So self-awareness is a wonderful place to start, and the beginning of this book is a wonderful place to explore the idea of self-awareness. The second read of IJ astounded me when I realized how much is set in motion in these first 60-odd pages. It is dense in character introductions, drops a volume of details about the setting, and contains foreshadowing out the wazoo. But it also sets the tone for our journey alongside Hal Incandenza. Who is Hal, at his core? What motivates him? Is he a trusted narrator?


Identity, self-awareness, and how we are perceived by others are strong threads of this work, and as such we begin in media res, dropped into the innermost core of Hal. We are trapped with him inside his head. “There is nothing wrong. I am in here,” says Hal (p. 13). He is aware of how monstrous he will present if he attempts to speak, but also seems remarkably chill about it… This young man is trapped, intellectually intact yet unable to express himself, being hauled around and propped up by C.T. and DeLint, and yet we really don’t get to understand exactly how this feels for Hal.  He asks of the recruiters “Please don’t think I don’t care” (p. 12), but he spends more time reflecting on the esthetic qualities of the bathroom floor than expressing the horror we can only believe he must feel because of his situation.  Is Hal in a place of such self-awareness that he has hit upon some sort of godhead? There’s a tranquility to his demeanor that suggests this.


It is this complacency that I want to pick away at and underline 1000x as we move through the novel..


The other Hal-centric pieces in this section, including his painstaking efforts to get high in private and his loving yet still distant conversations with his brother Mario give us little understanding of Hal’s inner sense of self, but context a-plenty to better understand his family dynamic and how he is situated within that space. He moves through these scenes like an actor playing a role. There is a considerable lack of agency.


In the first of the flashbacks, Hal is just a child, whose consumption of this fuzzy piece of mold has accidentally set something incredible into motion (to be believed if we read p. 12’s “Call it something I ate” at face value).  It is a pure action, bereft of intent, and really only affects Avril. In fact it is not even Hal’s own memory, but told to him by older brother Orin.


So let’s have a ‘conversation.’  This segment is so beautiful in its absurdist reveal, and asks for a serious suspension of disbelief, destabilizing the narrative. Who do we trust? Here 10-year old Hal watches and reflects as his father’s absurd attempt at disguising himself as a “professional conversationalist” unravels before his eyes.  The theme of talking and not being heard eerily echoes the previous section. It is interesting to note that Hal and James seem to be able to communicate as long as James is in the persona, but as the mask slips, James seems to lose the ability to understand Hal. Again in this segment, Hal reads as emotionally distant, immersed in a ridiculous situation, yet remarkably capable of handling it. This may infer that he has lived in this sort of chaos for a long time, and can brush it off easily.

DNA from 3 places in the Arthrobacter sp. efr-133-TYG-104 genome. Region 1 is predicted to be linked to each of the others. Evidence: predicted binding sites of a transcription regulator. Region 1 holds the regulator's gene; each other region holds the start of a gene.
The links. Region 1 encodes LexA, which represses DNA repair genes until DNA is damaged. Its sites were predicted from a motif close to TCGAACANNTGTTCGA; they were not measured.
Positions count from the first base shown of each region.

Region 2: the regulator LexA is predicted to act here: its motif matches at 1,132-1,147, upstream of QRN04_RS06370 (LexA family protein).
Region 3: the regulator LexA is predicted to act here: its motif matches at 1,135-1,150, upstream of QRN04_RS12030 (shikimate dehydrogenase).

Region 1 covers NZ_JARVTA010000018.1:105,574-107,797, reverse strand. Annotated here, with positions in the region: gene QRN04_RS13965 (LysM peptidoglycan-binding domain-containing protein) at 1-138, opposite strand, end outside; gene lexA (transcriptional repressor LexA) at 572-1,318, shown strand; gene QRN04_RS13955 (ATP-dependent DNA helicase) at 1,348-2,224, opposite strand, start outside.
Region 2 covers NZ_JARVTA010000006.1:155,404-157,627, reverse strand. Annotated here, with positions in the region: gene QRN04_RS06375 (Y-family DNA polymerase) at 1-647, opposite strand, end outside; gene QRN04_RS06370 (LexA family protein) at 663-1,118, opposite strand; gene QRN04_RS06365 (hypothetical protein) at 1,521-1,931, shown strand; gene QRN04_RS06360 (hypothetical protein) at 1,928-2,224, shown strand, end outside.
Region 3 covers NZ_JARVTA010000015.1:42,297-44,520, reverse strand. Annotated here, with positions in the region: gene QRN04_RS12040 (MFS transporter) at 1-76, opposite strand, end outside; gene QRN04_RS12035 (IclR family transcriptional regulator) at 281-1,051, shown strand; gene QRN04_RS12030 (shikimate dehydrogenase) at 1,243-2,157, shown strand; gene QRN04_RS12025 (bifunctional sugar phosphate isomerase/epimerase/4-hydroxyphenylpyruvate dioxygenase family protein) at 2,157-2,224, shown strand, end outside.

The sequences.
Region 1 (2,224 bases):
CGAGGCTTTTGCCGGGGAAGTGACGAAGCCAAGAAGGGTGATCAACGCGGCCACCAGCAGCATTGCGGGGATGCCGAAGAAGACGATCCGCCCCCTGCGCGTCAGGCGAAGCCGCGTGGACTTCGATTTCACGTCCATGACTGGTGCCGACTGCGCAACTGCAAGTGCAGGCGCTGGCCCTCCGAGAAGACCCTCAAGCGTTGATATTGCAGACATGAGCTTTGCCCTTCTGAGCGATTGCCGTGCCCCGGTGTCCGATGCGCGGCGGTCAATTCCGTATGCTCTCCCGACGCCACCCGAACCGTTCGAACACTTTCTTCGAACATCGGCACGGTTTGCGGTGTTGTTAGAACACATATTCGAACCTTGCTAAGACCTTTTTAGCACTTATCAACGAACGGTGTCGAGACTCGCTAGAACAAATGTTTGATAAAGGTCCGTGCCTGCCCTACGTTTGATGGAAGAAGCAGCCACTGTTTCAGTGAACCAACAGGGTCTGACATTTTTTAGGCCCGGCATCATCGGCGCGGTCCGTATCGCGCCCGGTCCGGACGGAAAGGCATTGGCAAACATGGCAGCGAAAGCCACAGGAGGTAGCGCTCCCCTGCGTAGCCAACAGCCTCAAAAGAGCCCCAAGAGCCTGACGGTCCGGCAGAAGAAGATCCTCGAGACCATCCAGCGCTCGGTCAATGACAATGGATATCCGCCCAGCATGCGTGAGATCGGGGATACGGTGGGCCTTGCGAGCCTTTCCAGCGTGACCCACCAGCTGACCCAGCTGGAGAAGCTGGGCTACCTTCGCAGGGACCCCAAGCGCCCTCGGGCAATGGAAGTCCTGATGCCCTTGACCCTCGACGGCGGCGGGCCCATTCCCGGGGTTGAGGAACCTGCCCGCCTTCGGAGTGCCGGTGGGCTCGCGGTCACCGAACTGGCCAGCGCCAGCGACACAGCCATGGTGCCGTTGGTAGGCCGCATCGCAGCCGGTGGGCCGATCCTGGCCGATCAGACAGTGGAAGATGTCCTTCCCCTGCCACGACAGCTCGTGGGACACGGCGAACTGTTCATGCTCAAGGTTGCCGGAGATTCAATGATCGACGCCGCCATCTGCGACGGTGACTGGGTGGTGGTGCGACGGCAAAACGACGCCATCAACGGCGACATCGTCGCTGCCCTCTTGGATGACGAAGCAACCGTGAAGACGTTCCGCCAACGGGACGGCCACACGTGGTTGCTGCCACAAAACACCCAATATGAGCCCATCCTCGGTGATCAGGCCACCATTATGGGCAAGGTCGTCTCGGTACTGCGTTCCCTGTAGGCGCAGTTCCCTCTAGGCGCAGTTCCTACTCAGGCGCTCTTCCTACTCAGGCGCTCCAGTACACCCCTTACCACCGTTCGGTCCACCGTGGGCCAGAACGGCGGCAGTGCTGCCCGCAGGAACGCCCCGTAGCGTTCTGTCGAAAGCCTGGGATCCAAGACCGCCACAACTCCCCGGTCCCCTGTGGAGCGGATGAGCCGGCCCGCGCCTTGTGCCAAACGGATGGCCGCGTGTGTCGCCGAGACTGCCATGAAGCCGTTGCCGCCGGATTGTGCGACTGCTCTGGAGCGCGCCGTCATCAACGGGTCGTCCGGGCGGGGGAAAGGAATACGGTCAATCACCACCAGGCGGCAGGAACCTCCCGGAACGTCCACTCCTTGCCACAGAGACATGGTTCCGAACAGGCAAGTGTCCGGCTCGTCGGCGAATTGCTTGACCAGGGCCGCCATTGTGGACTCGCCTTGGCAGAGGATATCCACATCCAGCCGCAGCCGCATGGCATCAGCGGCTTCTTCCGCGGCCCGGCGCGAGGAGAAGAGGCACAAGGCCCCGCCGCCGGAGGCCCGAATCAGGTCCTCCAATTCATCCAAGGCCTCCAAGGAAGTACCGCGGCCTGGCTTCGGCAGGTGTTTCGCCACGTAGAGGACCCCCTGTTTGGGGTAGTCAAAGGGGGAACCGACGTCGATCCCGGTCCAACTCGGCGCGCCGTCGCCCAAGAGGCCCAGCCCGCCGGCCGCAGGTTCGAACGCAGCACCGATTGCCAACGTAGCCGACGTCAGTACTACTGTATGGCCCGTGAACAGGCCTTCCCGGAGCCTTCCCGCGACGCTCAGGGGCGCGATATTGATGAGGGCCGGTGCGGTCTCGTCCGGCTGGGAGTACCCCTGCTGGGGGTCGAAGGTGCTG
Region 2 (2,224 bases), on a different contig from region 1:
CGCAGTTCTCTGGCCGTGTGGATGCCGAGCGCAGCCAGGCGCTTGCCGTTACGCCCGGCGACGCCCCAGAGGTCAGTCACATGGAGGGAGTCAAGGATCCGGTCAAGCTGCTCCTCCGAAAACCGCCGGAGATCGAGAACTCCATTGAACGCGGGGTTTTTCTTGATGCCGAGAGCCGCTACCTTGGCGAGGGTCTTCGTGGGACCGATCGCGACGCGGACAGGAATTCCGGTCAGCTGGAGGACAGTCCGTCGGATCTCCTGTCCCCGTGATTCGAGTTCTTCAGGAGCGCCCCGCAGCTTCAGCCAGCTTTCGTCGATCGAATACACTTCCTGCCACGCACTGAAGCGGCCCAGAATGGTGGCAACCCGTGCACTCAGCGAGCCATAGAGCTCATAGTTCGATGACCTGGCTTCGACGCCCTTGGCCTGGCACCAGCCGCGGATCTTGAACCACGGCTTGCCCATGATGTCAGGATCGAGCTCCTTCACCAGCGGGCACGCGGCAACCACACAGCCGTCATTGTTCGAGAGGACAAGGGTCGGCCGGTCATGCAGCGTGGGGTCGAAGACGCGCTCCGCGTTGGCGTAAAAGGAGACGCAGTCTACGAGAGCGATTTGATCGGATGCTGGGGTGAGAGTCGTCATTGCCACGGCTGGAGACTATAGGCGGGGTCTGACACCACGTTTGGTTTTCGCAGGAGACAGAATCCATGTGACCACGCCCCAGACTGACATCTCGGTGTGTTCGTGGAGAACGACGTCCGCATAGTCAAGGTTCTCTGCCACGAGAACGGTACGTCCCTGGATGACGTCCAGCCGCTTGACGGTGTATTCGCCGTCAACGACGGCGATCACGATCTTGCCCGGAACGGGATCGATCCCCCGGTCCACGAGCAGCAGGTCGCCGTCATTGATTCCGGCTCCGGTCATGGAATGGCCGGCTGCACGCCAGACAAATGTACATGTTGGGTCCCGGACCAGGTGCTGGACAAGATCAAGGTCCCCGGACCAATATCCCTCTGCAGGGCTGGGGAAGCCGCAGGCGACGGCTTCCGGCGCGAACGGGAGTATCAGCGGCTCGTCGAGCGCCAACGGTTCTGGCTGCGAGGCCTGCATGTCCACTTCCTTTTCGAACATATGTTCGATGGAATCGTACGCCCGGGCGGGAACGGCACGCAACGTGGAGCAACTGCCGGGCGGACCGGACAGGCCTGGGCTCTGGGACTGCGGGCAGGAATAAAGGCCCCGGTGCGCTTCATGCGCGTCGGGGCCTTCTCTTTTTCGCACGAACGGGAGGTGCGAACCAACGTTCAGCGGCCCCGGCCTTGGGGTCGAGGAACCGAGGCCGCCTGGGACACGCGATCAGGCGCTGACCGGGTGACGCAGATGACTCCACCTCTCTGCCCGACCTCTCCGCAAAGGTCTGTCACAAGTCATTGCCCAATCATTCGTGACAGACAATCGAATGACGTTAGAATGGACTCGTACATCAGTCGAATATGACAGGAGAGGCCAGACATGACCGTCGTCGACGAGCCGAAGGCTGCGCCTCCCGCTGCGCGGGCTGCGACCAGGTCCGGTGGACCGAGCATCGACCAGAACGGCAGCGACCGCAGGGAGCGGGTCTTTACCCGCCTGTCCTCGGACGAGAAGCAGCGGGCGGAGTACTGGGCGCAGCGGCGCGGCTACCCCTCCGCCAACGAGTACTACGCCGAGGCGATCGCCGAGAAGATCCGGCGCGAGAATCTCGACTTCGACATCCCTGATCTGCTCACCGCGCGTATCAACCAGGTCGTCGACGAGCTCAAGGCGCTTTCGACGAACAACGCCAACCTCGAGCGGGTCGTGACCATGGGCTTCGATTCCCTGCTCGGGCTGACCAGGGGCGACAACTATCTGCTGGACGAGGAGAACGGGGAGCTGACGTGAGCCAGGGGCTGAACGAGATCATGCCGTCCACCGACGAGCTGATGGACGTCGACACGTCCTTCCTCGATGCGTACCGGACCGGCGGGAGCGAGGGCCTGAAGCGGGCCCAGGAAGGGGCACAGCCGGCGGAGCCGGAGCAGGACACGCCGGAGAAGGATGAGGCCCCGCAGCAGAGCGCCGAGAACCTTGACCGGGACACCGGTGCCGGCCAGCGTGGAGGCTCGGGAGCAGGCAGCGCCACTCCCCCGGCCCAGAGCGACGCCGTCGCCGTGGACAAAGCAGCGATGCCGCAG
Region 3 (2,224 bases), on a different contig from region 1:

The character study of Erdedy is fantastic piece – a short story really – that paints a remarkable picture of the addict’s twisted sense of self-awareness. Ken’s strategy that he employs each time he decides that it is the last time (burning all of his bridges and throwing away all of his paraphernalia) has time and time again proven to be an absolute failure, yet it is a process that he holds steadfast to.  He is able to be at once outside of himself and understanding that this is a pattern, but he is also powerless to change. The final frame of this story – with Erdedy paralyzed between answering the phone and answering the door, is a perfect illustration of “analysis paralysis” and how Erdedy’s addiction has eroded his sense of self.


If we think of self-awareness as how closely we match the identity that is reflected back on us from others (can we think if it that way?), many of the characters in this section aren’t who they say they are, or they act outside of their stated code: Hal as a secret dope smoker; Don Gately as a murderer instead of a burglar; JOI as a conversationalist; Erdedy as a “casual” dope smoker; even Bruce Green who changes for his love Mildred Bonk. And we are also privy to two sections with a hidden narrator, from both the story of Wardine and the face in the floor.


We are also introduced to the visual theme of heads (read into that what you will)


  • From the very first sentence, Hal is first surrounded by “heads and bodies”, before they resolve into the Deans of the U of Arizona.